Addressing chronic disease is important for the 2030 Agenda for Sustainable Development, specifically Sustainable Development Goal (SDG) target 3.4 calls for a one-third reduction in premature mortality from chronic disease by 2030 [7]. To accelerate progress in attaining SDGs and reduce the risk of chronic disease, deliberately designed interventions targeting smoking cessation, reduction of harmful alcohol use, healthy eating and increased physical activity are needed [8,9,10]. Well-developed health promotion interventions are cost-effective and sustainable in improving population health and reducing risks for chronic disease [11]. The need for health promotion programs is compelling, with the complexity of current threats to health and wellbeing, with the most disadvantaged in society bearing the greatest burden, means there is a need for approaches which account for complex, concurrent risk factors. Comprehensive approaches, co-created with participants and that account for the interplay between risk factors have potential to bring about the scale and scope of changes needed for sustainable health improvement at the population level [12]. For example, a recent study of 304,779 adolescents from 89 countries showed clustering between modifiable health behaviours of physical inactivity and inadequate fruit and vegetable intake and the co-occurrence of tobacco smoking, alcohol drinking, physical inactivity, and poor dietary indicators (though this effect was stronger in females than males) [13].

Modifiable health behaviours including diet, alcohol, tobacco smoking, and physical activity are linked with physical and psychological symptoms including pain, fatigue and depressive symptoms [14]. Among people participating in community lifestyle programs, positive clinical and behavioural outcomes are often associated with corresponding improvements in general health [15, 16]. Building on the success of multiple health behaviour approaches to disease prevention in other Australian locales (see for example https://www.lifeprogram.org.au/), the Queensland Government invested in a large public health program, My health for life. The program, aims to reduce the risk of cardiovascular disease and diabetes in priority groups, such as those at high risk of developing chronic disease, Aboriginal and Torres Strait Islander People and culturally and linguistically diverse people, through supporting individuals to make changes to their health behaviours. The program targets multiple modifiable health behaviours associated with increased chronic disease risk, therefore to assess the joint association of the multiple modifiable health behaviours targeted by the program, a healthy lifestyle index (HLI) score was created by combining dietary, alcohol and tobacco smoking, and physical activity indices to form a composite score. To understand the effectiveness of the program, the purpose of this paper is to examine changes in the primary outcome (health behaviour measured using the HLI score) in participants of the My health for life program.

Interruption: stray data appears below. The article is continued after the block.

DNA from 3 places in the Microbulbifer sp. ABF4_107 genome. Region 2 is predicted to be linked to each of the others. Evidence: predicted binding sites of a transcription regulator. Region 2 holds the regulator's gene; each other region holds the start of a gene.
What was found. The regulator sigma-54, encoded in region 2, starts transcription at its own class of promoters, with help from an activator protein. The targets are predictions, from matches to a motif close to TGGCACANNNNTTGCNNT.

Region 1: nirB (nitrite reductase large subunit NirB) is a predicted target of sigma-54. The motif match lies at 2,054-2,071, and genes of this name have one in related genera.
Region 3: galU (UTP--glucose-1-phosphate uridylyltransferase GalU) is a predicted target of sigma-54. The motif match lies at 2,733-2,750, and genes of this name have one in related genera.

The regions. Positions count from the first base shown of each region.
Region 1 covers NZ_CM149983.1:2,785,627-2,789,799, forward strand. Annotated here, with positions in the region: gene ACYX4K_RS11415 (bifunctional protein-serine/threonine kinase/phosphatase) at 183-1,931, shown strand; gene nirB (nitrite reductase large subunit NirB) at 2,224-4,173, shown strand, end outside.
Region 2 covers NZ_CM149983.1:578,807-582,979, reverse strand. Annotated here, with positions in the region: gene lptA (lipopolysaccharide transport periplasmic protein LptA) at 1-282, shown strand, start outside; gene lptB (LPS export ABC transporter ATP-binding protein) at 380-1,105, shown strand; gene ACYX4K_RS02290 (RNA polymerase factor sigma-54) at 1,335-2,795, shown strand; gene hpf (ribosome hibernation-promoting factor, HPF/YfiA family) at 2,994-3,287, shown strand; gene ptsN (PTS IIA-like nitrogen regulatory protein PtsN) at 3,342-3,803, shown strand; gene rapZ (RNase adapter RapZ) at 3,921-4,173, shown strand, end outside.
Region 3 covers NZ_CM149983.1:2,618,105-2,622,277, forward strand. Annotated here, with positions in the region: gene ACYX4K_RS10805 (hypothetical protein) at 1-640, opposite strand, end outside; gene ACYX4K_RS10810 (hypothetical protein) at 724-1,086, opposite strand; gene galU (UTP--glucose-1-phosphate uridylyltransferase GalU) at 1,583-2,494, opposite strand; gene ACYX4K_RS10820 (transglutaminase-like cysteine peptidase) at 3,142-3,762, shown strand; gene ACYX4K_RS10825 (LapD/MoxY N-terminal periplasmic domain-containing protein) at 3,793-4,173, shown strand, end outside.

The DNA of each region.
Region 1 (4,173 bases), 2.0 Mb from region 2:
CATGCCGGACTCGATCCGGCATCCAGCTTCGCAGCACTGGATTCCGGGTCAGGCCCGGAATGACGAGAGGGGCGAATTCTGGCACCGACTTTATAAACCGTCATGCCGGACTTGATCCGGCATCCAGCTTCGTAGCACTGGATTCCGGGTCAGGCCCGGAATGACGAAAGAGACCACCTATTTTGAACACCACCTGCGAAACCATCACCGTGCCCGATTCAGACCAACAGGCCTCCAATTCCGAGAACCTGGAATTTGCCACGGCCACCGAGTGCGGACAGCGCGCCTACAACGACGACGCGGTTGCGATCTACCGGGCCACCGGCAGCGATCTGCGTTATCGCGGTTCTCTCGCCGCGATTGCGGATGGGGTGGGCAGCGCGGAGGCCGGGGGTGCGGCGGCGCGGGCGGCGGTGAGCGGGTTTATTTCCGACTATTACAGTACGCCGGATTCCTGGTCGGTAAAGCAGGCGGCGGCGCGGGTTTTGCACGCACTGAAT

Methods

The My health for life program is a novel, multi-component program that aimed to reduce chronic disease risk factors among adults at risk of diabetes or CVD in the state of Queensland, Australia. The Queensland Government funded program was developed by an alliance of health organisations led by Diabetes Queensland including Stroke Foundation, Heart Foundation, Queensland Primary Health Networks, Ethnic Communities Council of Queensland and Queensland Aboriginal and Islander Health Council (collectively referred to as the Healthier Queensland Alliance). Details about the program are here https://www.myhealthforlife.com.au/.

To recruit people at-risk of developing chronic disease, Stroke Foundation staff undertook health checks at community events and workplaces across the state of Queensland, health clinicians undertook health checks in clinical settings (e.g., allied health clinic, pharmacy or general practice) and potential participants undertook a health check online via the website (https://www.myhealthforlife.com.au/risk-assessment). A range of marketing and communication activities were undertaken to lead potential participants to the online health check including television advertisements on regional and metropolitan television channels, outdoor advertising on billboards and bus shelters, Facebook advertising and print advertisements in local newspapers and a motoring club magazine. Eligible participants were identified using adapted risk assessment tools (stemming from Australian Diabetes Risk assessment (AUSDRISK) [17] or Absolute Cardiovascular Disease Risk assessment (CVD Check) [18]). The program was offered to eligible ‘high risk’ adults aged 45 years and over (or 18 years for Aboriginal and/or Torres Strait Islander peoples due to their increased risk of developing chronic disease) [19]. High risk of chronic disease was determined by an adapted AUSDRISK Assessment score ≥ 12, Absolute Cardiovascular Disease risk ≥ 15% or blood pressure reading ≥ 160 mmHg over ≥ 100 mmHg.